I’d always thought when I was young that perhaps I might run for office someday. I served in various board positions on student organizations growing up and then became elected as student government president for the engineering college at the University of Michigan where I gained some of the best leadership training possible through university and affiliated programs. Some of the student leaders at UofM were the best I’ve encountered.
Then I graduated and moved to the Bay Area where I rapidly became involved in my job and realized that holding positions of leadership was very difficult as a newbie in the workforce. I got my break to become a manager and began participating in more local nonprofit organizations as a volunteer, learning the ropes and meeting people. The idea of serving in a public office was not on my radar.
My passion through college was the intersection between technology and society, including a lot of policy-related issues so I became involved in organizations like the Association for Computing Machinery and its U.S. Public Policy Committee, USACM. Then I interned for the Electronic Frontier Foundation and became a contract project manager for CPSR, the Computer Professionals for Social Responsibility under a grant. I was excited to finally be putting my energies toward what I considered important issues surrounding something I was passionate about and knowledgeable about – technology. I thought every once in a while that it would be cool to be involved in a political campaign if I could find a candidate also passionate about things meaningful to me, but I hadn’t found one.
Finally, I got into politics the way many do – I helped a friend of the family with a campaign – and I was hooked. In my case, the family friend was former Senator Gary Hart, who was contemplating another presidential run in 2003. I used my technical and writing skills to manage Internet strategy, launch his blog and edit online content. Through that, I met some incredible people both locally and nationally and I learned that although there are some in politics who are just in it for power, most people truly do it because they honestly want to make a difference.
That leads me to Emerge. I’ve mentioned Emerge once or twice in the past, but I wanted to tell a little bit about my story and why I’m so enthralled by the program. Emerge America trains pro-choice Democratic women around the country to run for office and work on campaigns. I heard about it from a friend of mine who graduated in their first class in 2003. I applied for the 2004 program but didn’t have the local experience at the time, so after helping out with local campaigns and learning a little more about politics, I reapplied in 2005 and was accepted into the Emerge California program. The program meets one weekend a month in locations around the Bay Area, and I met some of the brightest, kindest, most interesting women I’ve ever known.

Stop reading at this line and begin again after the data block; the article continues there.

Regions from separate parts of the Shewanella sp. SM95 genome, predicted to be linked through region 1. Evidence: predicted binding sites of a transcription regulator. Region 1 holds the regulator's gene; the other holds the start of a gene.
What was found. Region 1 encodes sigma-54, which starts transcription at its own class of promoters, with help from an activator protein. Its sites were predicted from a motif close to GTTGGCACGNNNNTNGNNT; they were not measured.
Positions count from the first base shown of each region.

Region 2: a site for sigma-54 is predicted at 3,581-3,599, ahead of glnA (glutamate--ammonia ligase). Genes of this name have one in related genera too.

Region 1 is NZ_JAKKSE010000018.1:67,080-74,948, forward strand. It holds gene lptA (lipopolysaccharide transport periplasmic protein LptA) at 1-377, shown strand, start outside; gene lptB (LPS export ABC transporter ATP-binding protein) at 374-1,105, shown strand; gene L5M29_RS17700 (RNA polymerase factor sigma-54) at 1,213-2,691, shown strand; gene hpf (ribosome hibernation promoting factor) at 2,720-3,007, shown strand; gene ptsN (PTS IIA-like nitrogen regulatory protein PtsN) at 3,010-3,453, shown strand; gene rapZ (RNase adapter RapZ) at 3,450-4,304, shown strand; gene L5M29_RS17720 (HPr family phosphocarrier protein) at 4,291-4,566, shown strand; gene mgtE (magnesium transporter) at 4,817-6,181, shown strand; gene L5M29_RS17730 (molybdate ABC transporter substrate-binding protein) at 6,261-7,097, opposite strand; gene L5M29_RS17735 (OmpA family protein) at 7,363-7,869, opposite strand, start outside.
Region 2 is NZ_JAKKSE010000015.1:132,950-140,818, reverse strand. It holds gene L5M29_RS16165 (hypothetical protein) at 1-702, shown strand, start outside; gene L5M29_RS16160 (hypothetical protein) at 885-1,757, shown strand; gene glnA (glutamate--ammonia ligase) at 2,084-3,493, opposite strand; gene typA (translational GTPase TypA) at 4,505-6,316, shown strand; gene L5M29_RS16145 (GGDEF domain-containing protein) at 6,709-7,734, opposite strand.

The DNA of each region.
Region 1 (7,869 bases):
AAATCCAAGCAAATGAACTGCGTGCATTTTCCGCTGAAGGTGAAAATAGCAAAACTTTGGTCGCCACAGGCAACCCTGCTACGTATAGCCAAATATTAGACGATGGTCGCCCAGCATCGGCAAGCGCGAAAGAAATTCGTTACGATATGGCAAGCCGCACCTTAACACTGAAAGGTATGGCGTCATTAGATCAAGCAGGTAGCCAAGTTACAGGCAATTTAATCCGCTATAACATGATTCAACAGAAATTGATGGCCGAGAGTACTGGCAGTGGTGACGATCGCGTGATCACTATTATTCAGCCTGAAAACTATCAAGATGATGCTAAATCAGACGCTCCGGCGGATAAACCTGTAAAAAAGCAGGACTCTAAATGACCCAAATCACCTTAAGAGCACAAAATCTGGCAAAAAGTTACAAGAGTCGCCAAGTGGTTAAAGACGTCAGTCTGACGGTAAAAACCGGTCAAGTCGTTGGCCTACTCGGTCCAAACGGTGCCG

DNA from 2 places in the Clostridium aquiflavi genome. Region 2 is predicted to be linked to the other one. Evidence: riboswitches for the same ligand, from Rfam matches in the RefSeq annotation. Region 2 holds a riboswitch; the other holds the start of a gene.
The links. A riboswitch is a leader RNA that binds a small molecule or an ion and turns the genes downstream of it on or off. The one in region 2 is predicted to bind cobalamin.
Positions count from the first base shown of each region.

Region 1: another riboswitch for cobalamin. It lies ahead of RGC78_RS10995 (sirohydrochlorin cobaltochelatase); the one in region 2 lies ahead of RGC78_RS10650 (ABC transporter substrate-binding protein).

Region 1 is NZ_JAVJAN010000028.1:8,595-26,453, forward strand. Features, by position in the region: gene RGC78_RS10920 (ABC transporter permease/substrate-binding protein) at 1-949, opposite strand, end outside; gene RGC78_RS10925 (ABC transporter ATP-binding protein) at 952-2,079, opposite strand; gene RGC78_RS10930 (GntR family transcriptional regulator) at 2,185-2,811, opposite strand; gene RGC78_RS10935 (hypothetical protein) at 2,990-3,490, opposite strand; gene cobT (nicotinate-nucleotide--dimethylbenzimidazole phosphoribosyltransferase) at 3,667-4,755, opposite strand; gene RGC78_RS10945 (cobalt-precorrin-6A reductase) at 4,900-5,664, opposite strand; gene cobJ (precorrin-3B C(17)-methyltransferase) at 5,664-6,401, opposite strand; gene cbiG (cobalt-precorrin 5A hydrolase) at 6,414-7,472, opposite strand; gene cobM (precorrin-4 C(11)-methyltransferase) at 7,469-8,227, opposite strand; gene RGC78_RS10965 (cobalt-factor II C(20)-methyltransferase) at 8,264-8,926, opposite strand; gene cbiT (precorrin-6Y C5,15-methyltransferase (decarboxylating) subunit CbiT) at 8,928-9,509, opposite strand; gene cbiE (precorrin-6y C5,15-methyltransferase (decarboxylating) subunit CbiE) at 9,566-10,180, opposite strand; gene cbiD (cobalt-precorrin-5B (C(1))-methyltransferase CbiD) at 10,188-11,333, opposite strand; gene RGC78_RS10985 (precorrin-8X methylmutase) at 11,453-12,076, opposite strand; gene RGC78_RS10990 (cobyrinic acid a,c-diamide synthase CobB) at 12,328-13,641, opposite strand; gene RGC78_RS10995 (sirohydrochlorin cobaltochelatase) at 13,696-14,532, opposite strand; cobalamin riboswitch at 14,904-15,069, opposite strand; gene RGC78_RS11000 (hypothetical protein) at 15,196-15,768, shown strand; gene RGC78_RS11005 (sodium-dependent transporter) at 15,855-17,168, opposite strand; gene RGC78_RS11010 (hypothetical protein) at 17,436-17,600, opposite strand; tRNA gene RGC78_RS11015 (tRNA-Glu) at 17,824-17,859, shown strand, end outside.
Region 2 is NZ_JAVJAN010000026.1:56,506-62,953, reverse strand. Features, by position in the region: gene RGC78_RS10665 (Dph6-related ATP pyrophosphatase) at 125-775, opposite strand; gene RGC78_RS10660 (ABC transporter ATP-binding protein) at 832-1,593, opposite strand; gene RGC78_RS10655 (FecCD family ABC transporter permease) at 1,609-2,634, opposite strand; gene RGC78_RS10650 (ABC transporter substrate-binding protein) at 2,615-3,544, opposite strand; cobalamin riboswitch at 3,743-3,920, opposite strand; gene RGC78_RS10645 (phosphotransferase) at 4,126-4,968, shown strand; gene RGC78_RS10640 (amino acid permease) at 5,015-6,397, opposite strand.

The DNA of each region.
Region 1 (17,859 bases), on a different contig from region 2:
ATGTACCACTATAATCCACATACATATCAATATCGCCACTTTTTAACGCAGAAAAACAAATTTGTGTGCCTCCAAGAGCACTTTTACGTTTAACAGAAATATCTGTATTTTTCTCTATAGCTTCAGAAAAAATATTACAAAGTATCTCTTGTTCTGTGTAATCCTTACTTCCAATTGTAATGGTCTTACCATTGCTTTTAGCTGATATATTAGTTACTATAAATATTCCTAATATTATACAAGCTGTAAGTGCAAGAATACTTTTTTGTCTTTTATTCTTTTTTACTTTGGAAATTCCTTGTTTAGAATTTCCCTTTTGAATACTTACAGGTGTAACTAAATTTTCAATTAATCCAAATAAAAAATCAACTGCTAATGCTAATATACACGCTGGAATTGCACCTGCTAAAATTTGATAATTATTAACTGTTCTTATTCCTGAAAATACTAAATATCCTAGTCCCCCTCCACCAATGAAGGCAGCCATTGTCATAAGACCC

Emerge provided a variety of opportunities for me and opened many doors. I learned about campaign nuts and bolts, fundraising, public speaking, network building, and the legislative process. I sat at a table with Nancy Pelosi and other program members. I was part of an event with Jackie Speier, who I later worked for on her campaign for Lieutenant Governor. I met several other notable local women like Dianne Feinstein, and I had the chance to see Anna Eshoo, Silicon Valley’s representative to Congress, whom I admire. I haven’t run for office, but I applied to and was appointed to a Menlo Park’s Environmental Quality Commission, where I continued to learn more about how local government works.
It can be difficult for women to find out about Emerge, so that’s why I’m posting about it here. I also want to emphasize that Emerge trains women of all ages, all ethnicities, all sexual orientations, all professions. (Although I’ve noticed at least half of the alumni are moms.) The only requirements are that the women be pro-choice, Democrats, have a record of community involvement, and a serious interest in running for office in the near future. Counties where Emerge California is recruiting include Alameda, Contra Costa, Sacramento, Marin, Napa, Santa Clara, Santa Cruz, San Francisco, San Mateo, Solano and Sonoma. Several program graduates have run for office and been elected. (Stats: 114 alumnae, 17 runs for office, 10 wins, 3 more running for November ’07, and approx. 60 board and commission appointments.)
Information sessions are this week – Monday in Palo Alto at 6:30pm at 2091 Barbara Drive, and Wednesday in San Jose at 6:30pm at 1191 Carolyn Avenue. To RSVP, please email the Emerge California Executive Director, Gretchen Schoenstein, gretchen[at]emergeca[dot]org. Applications are available on the Emerge California web site. They are due September 24, interviews will be in late October and/or early November, and the program begins December of 2007.
(Also posted at the Silicon Valley Moms Blog.)